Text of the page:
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# Physics/formula

Question

numerical
from image,can you plz tell me what happened to the step just next to the form. 2sin^2(theta)=1-cos2(theta),

Since the sin^2 term was not 2*sin^2(pi*x/L), the identity used was
sin^2(pi*x/L) = 1/2*(1 - cos(2*pi*x/L))

So 1/2 - (1/2)cos(2*pi*x/L) replaced the sin^2(pi*x/L) in the integral.

The result of that integration was
(1/2)*x - (1/2)*(L/(2*pi))*sin(2*pi*x/L) with limits L and 0, as shown. Plugging the limits in for x gives you
L/2 - (L/(4*pi))*sin(2*pi) which is simply L/2 since sin(2*pi)=0.

I hope this helps,
Steve

Physics

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#### Steve Johnson

##### Expertise

I would be delighted to help with questions up through the first year of college Physics. Particularly Electricity, Electronics and Newtonian Mechanics (motion, acceleration etc.). I decline questions on relativity and Atomic Physics. I also could discuss the Space Shuttle and space flight in general.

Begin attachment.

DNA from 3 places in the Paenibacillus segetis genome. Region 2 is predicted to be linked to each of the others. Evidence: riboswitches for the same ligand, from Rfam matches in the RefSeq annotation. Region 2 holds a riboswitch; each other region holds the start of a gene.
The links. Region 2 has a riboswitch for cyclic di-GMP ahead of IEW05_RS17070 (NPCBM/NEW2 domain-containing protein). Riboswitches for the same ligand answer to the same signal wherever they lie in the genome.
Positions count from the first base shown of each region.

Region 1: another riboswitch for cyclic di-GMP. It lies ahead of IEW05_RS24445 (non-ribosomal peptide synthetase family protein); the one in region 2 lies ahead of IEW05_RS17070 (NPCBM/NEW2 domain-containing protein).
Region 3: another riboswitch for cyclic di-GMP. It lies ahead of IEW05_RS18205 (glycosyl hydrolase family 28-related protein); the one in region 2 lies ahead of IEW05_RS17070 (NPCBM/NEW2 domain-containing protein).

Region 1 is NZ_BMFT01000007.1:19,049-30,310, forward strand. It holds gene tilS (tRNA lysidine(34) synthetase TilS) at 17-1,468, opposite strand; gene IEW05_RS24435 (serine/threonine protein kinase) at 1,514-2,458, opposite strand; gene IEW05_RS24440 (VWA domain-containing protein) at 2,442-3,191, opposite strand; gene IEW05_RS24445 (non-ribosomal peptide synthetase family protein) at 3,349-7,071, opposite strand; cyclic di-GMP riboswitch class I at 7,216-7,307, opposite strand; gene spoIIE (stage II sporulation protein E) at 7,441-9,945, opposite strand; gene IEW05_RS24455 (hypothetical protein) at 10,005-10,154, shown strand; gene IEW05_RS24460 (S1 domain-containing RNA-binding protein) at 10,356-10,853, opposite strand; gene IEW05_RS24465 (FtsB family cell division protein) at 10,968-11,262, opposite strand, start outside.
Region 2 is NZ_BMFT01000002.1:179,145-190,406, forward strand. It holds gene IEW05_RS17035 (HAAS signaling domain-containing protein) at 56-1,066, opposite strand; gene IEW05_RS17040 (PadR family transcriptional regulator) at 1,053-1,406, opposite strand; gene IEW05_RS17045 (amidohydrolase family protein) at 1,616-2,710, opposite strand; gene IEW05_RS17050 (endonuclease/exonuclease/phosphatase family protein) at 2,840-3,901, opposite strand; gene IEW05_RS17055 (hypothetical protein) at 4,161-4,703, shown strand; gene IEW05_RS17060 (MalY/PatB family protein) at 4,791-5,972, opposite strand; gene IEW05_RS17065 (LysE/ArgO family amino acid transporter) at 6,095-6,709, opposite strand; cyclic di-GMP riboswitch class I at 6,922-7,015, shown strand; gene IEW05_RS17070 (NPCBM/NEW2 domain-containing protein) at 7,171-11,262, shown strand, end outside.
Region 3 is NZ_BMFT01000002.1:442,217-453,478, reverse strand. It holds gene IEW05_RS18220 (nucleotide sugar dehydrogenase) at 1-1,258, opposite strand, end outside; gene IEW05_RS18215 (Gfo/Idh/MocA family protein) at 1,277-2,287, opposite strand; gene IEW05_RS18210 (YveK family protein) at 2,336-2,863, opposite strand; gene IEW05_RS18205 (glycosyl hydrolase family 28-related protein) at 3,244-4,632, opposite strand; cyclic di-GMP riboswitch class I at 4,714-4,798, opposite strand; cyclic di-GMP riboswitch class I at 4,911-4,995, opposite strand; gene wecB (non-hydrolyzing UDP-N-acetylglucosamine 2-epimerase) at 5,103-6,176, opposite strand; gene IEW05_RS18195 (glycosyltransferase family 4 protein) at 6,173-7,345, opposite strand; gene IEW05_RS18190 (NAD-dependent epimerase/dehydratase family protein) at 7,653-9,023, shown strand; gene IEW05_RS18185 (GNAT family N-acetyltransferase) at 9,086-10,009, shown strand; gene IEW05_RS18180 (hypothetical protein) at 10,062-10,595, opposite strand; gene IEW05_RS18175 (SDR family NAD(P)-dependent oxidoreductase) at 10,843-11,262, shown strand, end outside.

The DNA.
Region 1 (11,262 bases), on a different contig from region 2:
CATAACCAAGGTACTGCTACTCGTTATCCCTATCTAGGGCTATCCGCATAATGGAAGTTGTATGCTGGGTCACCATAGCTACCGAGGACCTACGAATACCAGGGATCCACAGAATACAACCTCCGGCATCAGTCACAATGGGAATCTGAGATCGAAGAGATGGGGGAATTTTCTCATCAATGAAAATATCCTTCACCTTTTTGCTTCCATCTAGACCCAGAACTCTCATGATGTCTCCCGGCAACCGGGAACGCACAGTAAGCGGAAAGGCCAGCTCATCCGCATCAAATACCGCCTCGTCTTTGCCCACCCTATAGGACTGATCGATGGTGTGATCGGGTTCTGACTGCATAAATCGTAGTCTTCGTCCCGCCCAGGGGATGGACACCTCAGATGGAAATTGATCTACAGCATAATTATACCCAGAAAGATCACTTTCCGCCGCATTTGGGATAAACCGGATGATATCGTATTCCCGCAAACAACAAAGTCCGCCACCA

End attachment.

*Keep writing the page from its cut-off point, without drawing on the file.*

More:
##### Experience

I have a BS in Physics and an MS in Electrical Engineering. I am retired now. My professional career was in Electrical Engineering with considerable time spent working with accelerometers, gyroscopes and flight dynamics (Physics related topics) while working on the Space Shuttle. I gave formal classroom lessons to technical co-workers periodically over a several year period.

Education/Credentials
BS Physics, North Dakota State University
MS Electrical Engineering, North Dakota State University